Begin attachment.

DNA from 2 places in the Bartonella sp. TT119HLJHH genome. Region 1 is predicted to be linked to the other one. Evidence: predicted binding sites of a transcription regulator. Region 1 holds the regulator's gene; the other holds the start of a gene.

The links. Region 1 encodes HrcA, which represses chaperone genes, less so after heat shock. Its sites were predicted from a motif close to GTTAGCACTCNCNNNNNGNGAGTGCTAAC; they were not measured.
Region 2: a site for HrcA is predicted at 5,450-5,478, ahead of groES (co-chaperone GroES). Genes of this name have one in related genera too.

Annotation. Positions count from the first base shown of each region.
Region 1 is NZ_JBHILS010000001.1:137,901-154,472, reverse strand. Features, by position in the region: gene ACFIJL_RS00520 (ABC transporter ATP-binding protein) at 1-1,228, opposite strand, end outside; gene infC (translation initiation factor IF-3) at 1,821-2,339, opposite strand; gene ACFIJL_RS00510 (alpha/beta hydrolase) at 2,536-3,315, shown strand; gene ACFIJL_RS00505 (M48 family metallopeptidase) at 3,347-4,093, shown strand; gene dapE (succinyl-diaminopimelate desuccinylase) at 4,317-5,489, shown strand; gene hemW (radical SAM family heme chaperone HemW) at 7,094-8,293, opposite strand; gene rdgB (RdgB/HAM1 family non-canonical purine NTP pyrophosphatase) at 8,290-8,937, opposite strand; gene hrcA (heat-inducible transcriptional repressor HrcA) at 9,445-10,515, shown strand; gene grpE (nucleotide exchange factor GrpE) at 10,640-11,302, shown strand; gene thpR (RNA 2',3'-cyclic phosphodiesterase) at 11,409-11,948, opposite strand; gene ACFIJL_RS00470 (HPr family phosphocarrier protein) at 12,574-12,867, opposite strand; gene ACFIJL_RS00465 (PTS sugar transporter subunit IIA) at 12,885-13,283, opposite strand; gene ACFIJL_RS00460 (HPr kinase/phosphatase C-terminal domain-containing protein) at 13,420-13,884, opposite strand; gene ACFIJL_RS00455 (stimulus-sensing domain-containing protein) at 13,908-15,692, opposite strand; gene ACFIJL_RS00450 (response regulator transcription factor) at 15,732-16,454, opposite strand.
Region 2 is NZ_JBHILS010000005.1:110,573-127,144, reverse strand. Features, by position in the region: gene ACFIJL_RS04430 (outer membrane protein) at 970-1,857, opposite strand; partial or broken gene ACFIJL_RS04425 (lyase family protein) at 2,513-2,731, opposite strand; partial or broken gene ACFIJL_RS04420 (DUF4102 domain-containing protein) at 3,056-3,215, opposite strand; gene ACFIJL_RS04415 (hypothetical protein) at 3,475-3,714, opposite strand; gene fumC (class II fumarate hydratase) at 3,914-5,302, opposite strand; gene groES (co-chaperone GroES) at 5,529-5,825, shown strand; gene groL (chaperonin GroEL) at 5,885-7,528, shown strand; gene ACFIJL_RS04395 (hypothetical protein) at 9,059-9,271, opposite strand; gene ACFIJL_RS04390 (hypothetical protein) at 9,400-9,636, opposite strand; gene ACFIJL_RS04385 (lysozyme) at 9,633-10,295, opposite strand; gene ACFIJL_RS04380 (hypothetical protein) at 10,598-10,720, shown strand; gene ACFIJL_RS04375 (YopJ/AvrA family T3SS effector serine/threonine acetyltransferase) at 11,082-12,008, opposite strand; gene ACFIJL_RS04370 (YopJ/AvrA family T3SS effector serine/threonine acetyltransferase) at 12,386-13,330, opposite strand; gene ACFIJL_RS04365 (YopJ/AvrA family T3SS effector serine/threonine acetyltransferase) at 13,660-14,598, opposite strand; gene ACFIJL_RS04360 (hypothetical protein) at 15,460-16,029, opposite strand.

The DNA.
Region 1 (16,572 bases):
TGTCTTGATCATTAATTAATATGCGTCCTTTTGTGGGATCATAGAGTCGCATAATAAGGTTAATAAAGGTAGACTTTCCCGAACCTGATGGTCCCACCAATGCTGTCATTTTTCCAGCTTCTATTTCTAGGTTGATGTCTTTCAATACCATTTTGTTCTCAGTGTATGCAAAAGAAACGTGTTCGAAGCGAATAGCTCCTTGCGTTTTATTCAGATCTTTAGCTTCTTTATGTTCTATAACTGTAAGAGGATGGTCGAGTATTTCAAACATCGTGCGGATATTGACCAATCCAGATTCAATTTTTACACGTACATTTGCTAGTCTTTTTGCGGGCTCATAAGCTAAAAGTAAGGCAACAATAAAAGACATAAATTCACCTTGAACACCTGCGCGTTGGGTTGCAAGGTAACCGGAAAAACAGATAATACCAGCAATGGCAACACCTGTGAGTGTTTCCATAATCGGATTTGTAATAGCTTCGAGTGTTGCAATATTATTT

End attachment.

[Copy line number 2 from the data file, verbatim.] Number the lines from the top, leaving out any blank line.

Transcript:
The links. Region 1 encodes HrcA, which represses chaperone genes, less so after heat shock. Its sites were predicted from a motif close to GTTAGCACTCNCNNNNNGNGAGTGCTAAC; they were not measured.